Staff at The Y.A.L.E. School’s Cherry Hill campus are always happy and proud when students graduate, but they are just as happy when students return to share stories of their life after Y.A.L.E. Whether graduates have moved on to college, a career, independent living—or all three—staff enjoy learning about how their transition to adulthood is progressing. It is not surprising, then, that Alumni Night is one of the most anticipated events on the school calendar.
The transition team at Cherry Hill launched Alumni Night several years ago, when they identified the need for current students to connect with peers about the often difficult and confusing path to college, employment, and independent living, and the transportation required to make it all happen! Alumni Night underscores The Y.A.L.E. School’s commitment to providing transition guidance that does not end when a student graduates. It is a valuable forum for students to learn from one another about the next phase in life—searching for a job or college, dating and relationships, getting an apartment, or learning to drive.
Most of Y.A.L.E’s graduates attend area community colleges and many live independently. In fact, for graduates whose transition objectives identified college as a goal, over 95% have enrolled in college courses. Because these students face many academic, residential and social challenges as they pursue their dream of college, the team at Y.A.L.E. is exploring ways to better support students after they have graduated from Y.A.L.E.
This year, nearly 100 guests came to Alumni Night, planned by Y.A.L.E’s Standard 9 students. A student DJ played favorite musical selections, students arranged for food and refreshments to be served, and used an iPhone app to check in guests who had RSVPd. Guests reunited with friends and teachers, played Nintendo Wii games, and danced and talked.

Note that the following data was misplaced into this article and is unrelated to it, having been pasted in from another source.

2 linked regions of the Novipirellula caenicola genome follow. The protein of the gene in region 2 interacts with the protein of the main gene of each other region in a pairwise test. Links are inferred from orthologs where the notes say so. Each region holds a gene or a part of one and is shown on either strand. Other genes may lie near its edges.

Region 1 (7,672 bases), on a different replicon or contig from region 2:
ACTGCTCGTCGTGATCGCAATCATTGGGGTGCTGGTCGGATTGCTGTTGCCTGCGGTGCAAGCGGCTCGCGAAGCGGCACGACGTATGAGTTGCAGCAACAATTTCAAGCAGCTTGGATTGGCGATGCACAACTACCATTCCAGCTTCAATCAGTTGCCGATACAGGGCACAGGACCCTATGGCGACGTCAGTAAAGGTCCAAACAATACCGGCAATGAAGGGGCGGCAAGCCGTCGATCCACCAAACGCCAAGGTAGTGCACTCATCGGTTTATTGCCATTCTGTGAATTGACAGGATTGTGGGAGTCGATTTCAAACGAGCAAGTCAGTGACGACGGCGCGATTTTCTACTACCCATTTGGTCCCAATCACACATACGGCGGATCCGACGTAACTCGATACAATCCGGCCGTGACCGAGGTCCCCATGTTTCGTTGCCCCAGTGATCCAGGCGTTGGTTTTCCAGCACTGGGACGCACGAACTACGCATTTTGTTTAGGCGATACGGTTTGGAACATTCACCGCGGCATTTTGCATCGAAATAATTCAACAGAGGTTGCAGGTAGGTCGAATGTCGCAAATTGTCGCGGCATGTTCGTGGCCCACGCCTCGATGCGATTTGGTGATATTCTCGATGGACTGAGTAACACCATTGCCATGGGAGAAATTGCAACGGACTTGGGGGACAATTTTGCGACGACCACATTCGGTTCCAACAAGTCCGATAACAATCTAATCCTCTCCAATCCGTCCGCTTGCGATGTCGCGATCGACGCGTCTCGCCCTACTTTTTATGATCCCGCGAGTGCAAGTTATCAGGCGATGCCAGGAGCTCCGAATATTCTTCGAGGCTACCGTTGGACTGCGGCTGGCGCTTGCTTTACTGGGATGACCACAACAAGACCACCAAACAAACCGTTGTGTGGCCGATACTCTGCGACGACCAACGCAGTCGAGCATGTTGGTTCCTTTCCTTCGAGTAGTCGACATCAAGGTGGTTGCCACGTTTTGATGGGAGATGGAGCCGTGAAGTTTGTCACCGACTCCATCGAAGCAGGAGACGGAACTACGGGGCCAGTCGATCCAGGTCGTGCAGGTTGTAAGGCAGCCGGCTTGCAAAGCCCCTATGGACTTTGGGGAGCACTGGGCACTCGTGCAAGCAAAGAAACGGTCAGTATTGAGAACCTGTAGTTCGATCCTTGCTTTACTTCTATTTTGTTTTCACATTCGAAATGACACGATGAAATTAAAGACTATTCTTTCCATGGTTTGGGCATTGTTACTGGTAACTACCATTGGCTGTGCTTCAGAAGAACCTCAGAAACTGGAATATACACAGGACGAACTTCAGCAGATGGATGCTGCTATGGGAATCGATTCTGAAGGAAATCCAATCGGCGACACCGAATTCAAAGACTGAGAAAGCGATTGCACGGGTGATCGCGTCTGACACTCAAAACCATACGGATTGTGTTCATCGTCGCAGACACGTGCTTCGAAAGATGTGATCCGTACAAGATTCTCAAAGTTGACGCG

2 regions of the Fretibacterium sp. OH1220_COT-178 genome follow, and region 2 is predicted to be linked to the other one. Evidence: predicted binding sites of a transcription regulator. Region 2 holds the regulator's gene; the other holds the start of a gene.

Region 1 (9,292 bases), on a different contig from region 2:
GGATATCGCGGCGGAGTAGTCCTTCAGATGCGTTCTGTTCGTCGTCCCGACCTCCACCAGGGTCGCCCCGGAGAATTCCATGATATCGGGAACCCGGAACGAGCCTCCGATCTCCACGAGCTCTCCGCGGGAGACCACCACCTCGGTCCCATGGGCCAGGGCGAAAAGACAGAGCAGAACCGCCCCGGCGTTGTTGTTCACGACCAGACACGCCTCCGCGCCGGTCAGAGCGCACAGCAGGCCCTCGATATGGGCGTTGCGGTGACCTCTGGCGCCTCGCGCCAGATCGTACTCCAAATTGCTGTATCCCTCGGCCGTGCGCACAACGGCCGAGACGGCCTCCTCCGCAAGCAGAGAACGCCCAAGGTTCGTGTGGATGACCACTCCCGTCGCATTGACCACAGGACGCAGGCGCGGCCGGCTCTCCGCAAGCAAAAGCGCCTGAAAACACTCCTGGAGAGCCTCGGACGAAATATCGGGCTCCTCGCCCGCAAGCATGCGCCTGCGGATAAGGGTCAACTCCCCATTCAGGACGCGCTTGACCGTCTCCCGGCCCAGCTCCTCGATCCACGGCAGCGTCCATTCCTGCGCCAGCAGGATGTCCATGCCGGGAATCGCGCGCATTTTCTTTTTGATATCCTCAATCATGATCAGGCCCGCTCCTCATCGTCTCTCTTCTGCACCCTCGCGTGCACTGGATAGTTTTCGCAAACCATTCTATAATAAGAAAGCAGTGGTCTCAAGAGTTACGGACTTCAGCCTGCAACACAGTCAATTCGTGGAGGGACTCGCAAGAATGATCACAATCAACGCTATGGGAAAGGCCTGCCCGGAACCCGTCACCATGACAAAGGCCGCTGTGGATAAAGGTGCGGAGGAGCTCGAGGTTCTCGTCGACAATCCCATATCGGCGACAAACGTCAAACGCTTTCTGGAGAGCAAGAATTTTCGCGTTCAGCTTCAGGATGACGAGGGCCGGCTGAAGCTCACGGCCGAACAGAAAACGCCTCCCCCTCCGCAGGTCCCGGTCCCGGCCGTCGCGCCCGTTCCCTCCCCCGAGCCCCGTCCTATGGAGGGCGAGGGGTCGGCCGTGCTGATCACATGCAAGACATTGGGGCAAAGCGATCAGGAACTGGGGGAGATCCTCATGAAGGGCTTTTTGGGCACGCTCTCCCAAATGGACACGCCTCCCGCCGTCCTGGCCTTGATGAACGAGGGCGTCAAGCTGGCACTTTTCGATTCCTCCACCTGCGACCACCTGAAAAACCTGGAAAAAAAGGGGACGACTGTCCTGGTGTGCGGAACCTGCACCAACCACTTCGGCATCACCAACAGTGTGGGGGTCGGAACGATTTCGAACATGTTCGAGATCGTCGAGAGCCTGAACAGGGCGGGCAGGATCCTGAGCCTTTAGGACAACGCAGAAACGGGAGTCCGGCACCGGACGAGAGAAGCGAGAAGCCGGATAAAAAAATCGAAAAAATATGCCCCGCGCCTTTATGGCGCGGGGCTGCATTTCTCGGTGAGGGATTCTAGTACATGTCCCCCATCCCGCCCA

While students hung out, parents, guardians, and Y.A.L.E staff gathered for a presentation by Dr. Nancy J. Patrick, Associate Professor of Special Education and Director of the Graduate Program in Education at Messiah College in Grantham, Pennsylvania. Dr. Patrick is the author of Social Skills for Teenagers and Adults with Asperger Syndrome: A Practical Guide to Day-to-day Life. During her presentation, she discussed transition issues and emphasized the need for parents to adapt to their changing parental roles during the turbulent years for young adults with disabilities. Dr. Patrick invited parents to become mentors and guidance counselors—while at the same time adjusting their expectations to realize that it may take much longer for their children to arrive at desired outcomes than it would for a typical young person.
Alumni Night 2012 was a success, both in terms of fun and entertainment and for social interaction and learning for our students and alumni. With the exponential growth of the Standard 9 Transition Concentration over the last several years, Alumni Night is sure to expand even more in the years ahead.